http://cgi.ebay.com/Brazed-Stainless...3A1%7C294%3A50

you don't need a very big heat exchanger for the jacuzzi application. You could easily tap into the coolant lines that run to the rear heater, then just run a 1" ID hose from the jacuzzi pump to the heat exchanger and back. I don't know how to make it work with the current pump, since it's high power. (i guess you could tap into that little quarter inch ID hose that is currently wound around the motor, but it woudl take a long time to heat things up with because you would be moving such a small quantity of water through the tubing) I would suggest buying a cheap pump from harbor freight. This one is only about $40 bucks. I've used these exact pumps in several jacuzzi applications and had pretty good luck. One wierd thing about them is that if they sit for long periods of time with no water in them (2 weeks or so) you have to turn the motor by hand a few revolutions before you start it up or else it won't turn. There is even a warning in the instruction manual that tells you to do just that. I've run one of those for a week straight in the desert at burningman just to filter water, and for extended periods on jacuzzi's in 3 separate buses.

http://www.harborfreight.com/cpi/cta...temnumber=1479

I think it takes about 7 amps @ 110 volts to run the pump.

I'd be more than happy to do all the work of installing the new jacuzzi system for free if i actually get laid off from my job and we can find a way to get me to texas. A 2K watt inverter is about $200 bucks, plus the pump and the heat exchanger, some plumbing fittings and 1" ID heater hose prob works out to less than $500 in parts. With the smaller pump you do loose the good jet action in the jacuzzi, but you still have the ability to heat/filter water while in transit.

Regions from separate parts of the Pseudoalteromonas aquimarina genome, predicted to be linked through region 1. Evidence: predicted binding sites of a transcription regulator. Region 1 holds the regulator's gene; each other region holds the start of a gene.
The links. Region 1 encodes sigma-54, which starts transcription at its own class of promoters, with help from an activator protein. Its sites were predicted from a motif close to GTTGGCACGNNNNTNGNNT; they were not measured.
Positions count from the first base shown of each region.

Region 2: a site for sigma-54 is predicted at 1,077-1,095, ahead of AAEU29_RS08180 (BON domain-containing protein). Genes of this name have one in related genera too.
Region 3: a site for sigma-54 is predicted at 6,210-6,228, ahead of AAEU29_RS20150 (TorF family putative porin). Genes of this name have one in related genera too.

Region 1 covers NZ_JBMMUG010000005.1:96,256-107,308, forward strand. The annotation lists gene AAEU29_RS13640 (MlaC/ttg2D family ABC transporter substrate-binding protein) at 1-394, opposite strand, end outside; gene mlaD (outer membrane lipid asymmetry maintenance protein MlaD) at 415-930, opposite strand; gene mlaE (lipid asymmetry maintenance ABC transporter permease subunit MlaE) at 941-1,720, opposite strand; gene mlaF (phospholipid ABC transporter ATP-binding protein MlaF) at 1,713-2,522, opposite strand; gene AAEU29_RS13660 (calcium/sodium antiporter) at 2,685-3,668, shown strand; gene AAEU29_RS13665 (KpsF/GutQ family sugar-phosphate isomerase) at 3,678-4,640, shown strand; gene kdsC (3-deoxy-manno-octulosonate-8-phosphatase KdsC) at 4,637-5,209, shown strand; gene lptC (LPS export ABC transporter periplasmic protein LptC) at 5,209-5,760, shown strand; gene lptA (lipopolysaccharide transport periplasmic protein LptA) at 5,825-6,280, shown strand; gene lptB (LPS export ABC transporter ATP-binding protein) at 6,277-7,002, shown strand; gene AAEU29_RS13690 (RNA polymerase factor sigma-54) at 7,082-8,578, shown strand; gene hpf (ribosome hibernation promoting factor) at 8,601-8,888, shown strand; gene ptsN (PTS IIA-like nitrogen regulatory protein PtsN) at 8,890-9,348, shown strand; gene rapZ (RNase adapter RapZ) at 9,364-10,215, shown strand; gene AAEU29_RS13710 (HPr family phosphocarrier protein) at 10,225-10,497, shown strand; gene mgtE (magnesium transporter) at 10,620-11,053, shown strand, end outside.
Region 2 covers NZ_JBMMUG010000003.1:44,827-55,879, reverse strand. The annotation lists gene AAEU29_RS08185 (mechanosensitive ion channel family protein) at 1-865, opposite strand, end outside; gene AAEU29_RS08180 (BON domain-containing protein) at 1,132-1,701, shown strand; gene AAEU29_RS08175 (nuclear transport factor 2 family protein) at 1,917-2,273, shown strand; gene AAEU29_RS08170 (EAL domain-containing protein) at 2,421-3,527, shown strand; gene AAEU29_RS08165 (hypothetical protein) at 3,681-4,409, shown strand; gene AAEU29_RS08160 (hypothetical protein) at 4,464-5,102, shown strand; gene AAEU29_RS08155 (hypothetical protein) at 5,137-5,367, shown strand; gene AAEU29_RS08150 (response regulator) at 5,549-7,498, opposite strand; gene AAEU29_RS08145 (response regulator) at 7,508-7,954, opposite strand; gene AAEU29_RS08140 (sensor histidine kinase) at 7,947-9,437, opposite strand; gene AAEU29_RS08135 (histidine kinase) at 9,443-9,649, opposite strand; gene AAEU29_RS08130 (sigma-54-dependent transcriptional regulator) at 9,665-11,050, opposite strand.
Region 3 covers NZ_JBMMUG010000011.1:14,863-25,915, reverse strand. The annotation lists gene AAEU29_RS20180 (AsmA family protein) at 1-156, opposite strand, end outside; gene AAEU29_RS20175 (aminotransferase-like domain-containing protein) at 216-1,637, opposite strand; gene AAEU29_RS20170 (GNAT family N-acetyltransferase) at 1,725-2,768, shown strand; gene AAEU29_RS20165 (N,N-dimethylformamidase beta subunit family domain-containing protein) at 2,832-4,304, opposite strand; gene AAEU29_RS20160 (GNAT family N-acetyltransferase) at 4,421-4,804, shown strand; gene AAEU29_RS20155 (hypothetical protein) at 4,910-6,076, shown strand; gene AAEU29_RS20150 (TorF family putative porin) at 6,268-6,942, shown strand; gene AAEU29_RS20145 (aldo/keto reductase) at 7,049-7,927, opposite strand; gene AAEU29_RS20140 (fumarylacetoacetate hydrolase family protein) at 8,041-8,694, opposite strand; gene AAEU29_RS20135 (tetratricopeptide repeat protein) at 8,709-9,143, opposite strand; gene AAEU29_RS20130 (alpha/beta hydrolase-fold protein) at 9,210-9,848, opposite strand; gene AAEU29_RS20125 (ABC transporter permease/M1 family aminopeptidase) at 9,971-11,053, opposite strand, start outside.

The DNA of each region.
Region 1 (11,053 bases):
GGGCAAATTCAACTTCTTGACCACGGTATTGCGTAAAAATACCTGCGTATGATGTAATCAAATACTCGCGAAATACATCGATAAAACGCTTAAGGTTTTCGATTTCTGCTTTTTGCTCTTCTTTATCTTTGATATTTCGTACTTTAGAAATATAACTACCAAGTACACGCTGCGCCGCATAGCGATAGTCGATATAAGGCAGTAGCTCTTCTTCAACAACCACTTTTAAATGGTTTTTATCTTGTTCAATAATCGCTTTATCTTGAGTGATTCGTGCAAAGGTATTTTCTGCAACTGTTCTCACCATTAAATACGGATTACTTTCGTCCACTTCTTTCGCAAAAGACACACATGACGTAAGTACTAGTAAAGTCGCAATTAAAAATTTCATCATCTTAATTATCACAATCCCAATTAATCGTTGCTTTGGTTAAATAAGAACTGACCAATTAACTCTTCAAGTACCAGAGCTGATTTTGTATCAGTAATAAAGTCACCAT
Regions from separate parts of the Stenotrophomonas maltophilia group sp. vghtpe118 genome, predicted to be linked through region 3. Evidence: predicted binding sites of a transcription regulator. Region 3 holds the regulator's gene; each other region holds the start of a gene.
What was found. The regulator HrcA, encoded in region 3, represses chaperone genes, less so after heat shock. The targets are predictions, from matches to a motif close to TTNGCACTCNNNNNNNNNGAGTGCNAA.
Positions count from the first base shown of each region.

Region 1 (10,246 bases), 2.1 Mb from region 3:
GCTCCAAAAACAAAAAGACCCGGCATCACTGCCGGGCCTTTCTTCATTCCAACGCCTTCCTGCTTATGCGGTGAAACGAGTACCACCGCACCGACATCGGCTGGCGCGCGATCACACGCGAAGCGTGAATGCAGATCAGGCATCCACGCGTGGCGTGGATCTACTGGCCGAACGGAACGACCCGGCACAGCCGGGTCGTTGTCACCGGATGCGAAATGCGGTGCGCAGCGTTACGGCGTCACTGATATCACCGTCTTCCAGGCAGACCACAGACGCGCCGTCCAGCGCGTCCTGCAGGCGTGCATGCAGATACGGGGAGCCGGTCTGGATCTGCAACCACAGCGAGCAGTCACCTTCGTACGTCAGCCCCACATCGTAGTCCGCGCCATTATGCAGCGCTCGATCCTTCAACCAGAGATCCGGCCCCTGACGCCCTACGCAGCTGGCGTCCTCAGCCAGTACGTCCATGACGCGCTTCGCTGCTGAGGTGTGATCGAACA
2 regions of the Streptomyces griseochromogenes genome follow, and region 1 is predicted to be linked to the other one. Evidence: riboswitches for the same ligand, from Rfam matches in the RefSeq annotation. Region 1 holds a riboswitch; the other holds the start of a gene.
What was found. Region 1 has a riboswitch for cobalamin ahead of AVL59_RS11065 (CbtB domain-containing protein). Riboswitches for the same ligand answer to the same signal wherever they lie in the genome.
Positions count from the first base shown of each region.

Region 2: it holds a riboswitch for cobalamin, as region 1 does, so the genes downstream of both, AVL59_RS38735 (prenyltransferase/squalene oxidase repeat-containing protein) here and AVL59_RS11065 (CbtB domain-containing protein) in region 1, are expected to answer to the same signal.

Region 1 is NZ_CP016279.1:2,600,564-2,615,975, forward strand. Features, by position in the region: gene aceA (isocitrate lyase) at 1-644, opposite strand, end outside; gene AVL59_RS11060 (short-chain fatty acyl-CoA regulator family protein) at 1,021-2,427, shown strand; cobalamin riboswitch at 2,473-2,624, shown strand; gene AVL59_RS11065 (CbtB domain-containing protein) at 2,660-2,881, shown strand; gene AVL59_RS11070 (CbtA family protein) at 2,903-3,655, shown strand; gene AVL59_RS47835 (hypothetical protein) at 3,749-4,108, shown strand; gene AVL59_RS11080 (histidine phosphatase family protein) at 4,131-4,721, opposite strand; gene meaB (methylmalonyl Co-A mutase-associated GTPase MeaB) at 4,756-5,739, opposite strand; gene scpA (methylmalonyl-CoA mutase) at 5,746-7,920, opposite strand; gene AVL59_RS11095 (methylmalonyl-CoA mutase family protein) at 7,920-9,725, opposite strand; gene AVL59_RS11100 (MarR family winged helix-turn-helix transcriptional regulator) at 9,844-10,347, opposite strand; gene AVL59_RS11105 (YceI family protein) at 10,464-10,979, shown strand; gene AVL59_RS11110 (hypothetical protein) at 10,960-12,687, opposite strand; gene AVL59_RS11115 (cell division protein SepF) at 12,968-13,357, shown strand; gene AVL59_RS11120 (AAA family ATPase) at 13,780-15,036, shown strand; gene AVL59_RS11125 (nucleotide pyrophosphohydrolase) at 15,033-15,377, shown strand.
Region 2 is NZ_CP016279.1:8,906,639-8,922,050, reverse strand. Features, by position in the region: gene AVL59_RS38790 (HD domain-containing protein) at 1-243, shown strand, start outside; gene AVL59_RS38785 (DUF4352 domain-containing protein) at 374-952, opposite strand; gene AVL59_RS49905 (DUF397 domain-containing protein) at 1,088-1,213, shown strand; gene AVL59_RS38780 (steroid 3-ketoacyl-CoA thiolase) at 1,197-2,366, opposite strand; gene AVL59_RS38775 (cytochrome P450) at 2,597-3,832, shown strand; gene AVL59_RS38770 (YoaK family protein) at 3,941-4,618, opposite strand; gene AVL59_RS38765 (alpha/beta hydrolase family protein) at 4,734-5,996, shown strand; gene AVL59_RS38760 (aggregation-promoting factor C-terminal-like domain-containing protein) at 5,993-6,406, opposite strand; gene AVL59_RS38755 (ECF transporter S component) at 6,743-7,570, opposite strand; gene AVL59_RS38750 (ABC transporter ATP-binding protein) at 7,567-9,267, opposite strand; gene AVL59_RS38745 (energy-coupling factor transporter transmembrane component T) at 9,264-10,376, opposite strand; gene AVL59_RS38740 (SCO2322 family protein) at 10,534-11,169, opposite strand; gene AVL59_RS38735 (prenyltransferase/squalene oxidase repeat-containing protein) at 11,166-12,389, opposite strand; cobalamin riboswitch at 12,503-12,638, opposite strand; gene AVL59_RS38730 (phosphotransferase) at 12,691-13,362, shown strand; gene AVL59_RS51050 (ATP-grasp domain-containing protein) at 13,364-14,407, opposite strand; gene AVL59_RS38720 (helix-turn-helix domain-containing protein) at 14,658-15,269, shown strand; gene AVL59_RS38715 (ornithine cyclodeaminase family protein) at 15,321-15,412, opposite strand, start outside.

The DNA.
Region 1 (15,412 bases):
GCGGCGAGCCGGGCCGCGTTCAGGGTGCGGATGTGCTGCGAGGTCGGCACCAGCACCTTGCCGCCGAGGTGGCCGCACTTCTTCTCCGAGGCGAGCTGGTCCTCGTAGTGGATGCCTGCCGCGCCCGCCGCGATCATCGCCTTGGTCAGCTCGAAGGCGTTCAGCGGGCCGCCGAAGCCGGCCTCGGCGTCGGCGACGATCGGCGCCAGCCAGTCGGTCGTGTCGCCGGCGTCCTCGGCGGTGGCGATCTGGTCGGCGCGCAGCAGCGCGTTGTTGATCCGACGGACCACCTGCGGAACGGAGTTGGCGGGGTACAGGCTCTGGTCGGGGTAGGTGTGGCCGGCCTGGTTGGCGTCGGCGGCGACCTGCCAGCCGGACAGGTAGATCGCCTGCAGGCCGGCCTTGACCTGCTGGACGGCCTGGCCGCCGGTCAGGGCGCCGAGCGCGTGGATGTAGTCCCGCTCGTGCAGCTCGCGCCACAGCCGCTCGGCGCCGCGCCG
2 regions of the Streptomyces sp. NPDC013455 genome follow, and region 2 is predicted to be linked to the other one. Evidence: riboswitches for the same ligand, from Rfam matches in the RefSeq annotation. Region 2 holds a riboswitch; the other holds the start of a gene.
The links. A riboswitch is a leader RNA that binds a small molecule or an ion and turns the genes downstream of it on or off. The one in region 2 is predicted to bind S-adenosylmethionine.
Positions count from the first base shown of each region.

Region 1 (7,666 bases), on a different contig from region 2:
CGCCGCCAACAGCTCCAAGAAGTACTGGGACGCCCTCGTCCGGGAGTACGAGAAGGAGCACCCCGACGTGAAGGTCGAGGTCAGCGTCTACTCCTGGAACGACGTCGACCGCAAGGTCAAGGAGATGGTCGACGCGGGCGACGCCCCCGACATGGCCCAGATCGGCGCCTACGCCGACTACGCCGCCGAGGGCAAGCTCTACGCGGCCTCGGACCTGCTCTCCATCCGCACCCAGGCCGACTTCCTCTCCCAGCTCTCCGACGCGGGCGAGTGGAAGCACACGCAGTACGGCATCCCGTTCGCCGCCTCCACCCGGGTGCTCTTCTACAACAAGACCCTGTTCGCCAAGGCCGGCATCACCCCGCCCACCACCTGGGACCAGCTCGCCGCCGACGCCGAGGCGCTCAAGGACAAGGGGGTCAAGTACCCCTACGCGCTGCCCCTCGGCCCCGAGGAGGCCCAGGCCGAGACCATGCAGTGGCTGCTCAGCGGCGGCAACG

here is a 2k watt inverter for $178
http://www.harborfreight.com/cpi/cta...emnumber=92464

The new 2K watt inverter and stock bus alternator shouldn't have to work too hard to run the 1/2 hp pump, plus a few other things. I would save that giant military inverter for the a/c unit.
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Old 04-21-2009, 09:11 PM   #339
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Re: Jacuzzi Bus IV

Quote:
Originally Posted by lapeer20m
taf?Itemnumber=92464[/url]
The new 2K watt inverter and stock bus alternator shouldn't have to work too hard to run the 1/2 hp pump, plus a few other things. I would save that giant military inverter for the a/c unit.
2000 watts is ~160 amps at 12 volts. My alternator is only rated at 130 amps and to expect any more than 100 amps out of it on a constant basis would be pushing it. Have you just had the good fortune of getting buses with rugged and manly alternator ratings?
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Old 04-21-2009, 11:26 PM   #340
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Re: Jacuzzi Bus IV

I usually upgrade the alternators on all my buses to 160 or 200 amps. There is a local alternator shop that does the work for me. I've seen 300 amp alternators, but they are really pricey!. I agree that 2000 watts is a lot to ask of a 12 volt alternator, but a motor rated for 700 watts (about 5.8 amps at 120 volts, or about 50 amps @ 14 volts) would be the primary electrical load. An alternator is able to keep up with that pretty easy. I've used that setup for 30K miles. I've also replaced a couple of alternators along the way.